Saving The Amazon: Brazil Pledges to cut Amazon destruction in half
A huge step was taken by the Brazilian government on Dec, 1 2008, Brazil's government has pledged to cut Amazon destruction in half. This is a huge acheivement for the environment. According to Roberto Smeraldi, head of a conservation group Friends of the Earth in Brazil, "Brazil requires less capital and technology (than rich nations) to reduce emissions; we could do better than this."
Brazil pledged Monday to cut the rate at which it was destroying its Amazon forest in half over the next decade to help combat global warming.
Setting its first such target after years of global criticism, Brazil will aim to reduce clearing of the world's largest rain forest to an annual 5,850 sq km (2,260 sq miles), by 2018, about half the recent rate.
"This plan improves Brazil's image, we'll have more moral authority internationally," Environment Minister Carlos Minc told reporters after a launching ceremony attended by President Luiz Inacio Lula da Silva.
Brazil wants to become a major voice in global environmental issues and hopes the plan will help allay criticism it has done too little to fight burning and clearing by loggers, farmers and ranchers.
The reason Brazil had previously denied to adopt targets like the one taken on Dec, 1 was because richer countries which are leaders among carbon emissions offered very little help to protect tropical forests in developing countries.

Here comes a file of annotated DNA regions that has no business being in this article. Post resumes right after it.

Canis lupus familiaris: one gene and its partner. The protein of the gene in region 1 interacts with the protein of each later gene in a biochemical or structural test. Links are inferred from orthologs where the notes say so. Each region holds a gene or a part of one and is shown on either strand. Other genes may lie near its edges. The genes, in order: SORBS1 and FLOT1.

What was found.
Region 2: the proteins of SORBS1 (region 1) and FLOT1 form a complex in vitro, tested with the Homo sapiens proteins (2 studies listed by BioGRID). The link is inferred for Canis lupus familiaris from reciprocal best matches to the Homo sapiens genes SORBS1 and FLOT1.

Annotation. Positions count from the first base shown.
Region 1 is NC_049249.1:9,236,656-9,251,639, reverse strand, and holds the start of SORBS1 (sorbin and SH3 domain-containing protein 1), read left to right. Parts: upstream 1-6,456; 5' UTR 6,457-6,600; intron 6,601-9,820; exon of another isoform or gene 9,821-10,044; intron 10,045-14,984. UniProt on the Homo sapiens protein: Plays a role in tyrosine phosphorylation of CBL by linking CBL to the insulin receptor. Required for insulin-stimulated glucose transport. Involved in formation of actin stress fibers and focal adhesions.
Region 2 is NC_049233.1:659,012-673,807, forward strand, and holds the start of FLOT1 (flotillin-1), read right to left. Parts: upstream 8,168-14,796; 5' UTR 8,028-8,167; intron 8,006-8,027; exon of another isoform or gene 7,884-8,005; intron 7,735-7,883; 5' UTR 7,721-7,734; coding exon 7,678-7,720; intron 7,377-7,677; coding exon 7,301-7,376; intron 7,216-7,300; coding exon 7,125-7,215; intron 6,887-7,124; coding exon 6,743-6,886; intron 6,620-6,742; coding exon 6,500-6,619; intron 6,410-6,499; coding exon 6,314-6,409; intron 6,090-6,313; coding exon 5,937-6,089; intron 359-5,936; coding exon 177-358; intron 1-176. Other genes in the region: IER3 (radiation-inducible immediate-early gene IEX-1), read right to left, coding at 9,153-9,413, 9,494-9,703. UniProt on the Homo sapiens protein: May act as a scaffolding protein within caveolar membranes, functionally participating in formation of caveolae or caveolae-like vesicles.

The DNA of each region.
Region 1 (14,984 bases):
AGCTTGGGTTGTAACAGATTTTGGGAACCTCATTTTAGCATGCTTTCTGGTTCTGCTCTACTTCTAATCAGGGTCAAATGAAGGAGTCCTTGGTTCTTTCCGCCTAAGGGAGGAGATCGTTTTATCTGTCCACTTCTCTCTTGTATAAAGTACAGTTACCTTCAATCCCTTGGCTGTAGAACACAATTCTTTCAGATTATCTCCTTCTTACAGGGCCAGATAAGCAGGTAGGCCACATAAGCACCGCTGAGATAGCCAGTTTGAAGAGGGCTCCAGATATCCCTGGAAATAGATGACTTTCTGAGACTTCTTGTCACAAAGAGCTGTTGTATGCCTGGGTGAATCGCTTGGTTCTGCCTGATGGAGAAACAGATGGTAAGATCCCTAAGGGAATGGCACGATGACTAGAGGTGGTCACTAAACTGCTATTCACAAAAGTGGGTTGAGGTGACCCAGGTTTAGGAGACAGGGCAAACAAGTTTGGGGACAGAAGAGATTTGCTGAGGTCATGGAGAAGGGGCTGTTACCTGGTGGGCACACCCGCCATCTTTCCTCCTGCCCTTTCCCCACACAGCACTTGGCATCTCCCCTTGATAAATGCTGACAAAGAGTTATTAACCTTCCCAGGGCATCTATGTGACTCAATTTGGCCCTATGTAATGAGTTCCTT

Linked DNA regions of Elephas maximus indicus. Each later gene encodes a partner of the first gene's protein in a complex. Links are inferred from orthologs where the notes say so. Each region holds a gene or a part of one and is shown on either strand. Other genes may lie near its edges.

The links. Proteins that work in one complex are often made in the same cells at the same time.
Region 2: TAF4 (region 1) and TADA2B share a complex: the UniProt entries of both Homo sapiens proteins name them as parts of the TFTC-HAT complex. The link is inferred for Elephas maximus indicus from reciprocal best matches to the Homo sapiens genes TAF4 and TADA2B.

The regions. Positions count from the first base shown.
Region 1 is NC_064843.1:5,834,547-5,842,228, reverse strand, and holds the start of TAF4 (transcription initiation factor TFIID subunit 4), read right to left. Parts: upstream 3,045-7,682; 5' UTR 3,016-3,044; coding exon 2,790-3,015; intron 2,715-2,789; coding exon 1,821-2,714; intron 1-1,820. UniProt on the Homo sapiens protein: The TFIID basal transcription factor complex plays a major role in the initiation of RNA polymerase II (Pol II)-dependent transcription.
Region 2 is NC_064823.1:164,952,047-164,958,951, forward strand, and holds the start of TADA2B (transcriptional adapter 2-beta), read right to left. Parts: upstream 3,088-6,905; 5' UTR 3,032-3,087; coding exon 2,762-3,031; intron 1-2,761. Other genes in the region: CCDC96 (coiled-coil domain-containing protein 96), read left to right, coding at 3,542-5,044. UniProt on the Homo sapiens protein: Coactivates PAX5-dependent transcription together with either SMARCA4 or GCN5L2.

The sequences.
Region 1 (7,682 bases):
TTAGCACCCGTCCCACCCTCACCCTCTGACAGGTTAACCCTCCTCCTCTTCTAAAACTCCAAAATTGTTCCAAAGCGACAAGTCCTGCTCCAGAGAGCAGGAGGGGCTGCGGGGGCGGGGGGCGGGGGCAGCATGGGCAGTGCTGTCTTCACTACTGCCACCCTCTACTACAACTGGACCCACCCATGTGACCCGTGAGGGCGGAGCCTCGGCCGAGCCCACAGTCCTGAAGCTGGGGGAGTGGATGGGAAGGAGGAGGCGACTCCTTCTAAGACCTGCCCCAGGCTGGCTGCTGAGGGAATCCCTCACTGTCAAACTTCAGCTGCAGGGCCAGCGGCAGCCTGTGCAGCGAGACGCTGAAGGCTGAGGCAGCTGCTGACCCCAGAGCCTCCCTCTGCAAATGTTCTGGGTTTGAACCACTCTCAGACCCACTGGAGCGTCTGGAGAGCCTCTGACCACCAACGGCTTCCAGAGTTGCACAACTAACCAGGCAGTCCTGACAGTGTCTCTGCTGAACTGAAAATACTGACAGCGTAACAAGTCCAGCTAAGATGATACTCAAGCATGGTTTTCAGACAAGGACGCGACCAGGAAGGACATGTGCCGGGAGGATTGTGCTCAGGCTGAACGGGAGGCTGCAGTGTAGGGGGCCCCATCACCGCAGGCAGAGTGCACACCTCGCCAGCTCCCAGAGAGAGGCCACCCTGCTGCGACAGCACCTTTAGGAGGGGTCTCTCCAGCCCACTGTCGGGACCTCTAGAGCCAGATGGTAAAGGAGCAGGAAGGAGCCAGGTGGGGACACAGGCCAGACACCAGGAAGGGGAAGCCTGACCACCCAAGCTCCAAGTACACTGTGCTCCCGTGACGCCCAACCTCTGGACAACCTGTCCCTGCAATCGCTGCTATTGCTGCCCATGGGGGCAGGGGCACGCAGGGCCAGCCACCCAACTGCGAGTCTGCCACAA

The Amazon Fund
Norway has given Brazil a vote of confidence this year and pledged $1 billion to the new Amazon Fund over seven years. This new Fund aims to improve conservation and enforcement of laws against deforestation.
"We can adopt targets because we now have the instruments to implement them," said Tasso Azevedo, head of the government's Forestry Service, referring to the fund.
According to the Minc the time is now for richer countries to drop any issues with transfering technology to help Brazil reach its targets.
Last week the government said Amazon deforestation increased 3.8 percent from a year earlier to nearly 4,633 square miles (12,000 sq km) -- roughly equal to the U.S. state of Connecticut -- as high commodity prices drew farmers and ranchers to slash more trees.
It was the first rise in four years, although well down from a peak of 10,570 square miles (27,379 sq km) in 2004.
Farmers and cattle ranchers moving deeper into the Amazon in search of cheaper land are some of the main culprits.
Brazil's government this year increased policing, impounded farm products from illegally cleared land and cut financing for unregistered properties, stepping up its efforts after figures showed a spike in deforestation late last year.
The Brazilian plan to save the Amazon also included an incentive and boost to energy efficiency and the renewable fuels area where Brazil already stands as a world leader. The Brazilian Government plans to reduce taxes for fuel efficient cars, increase the use of biofuels such as Brazil's pioneering ethanol derived from sugarcane from 20.3 Billion liters per year to 52.2 Billion in ten years. It seems as though Brazil's plans are heading towards the right direction, now it is about time the for the world to get together and help save the Amazon.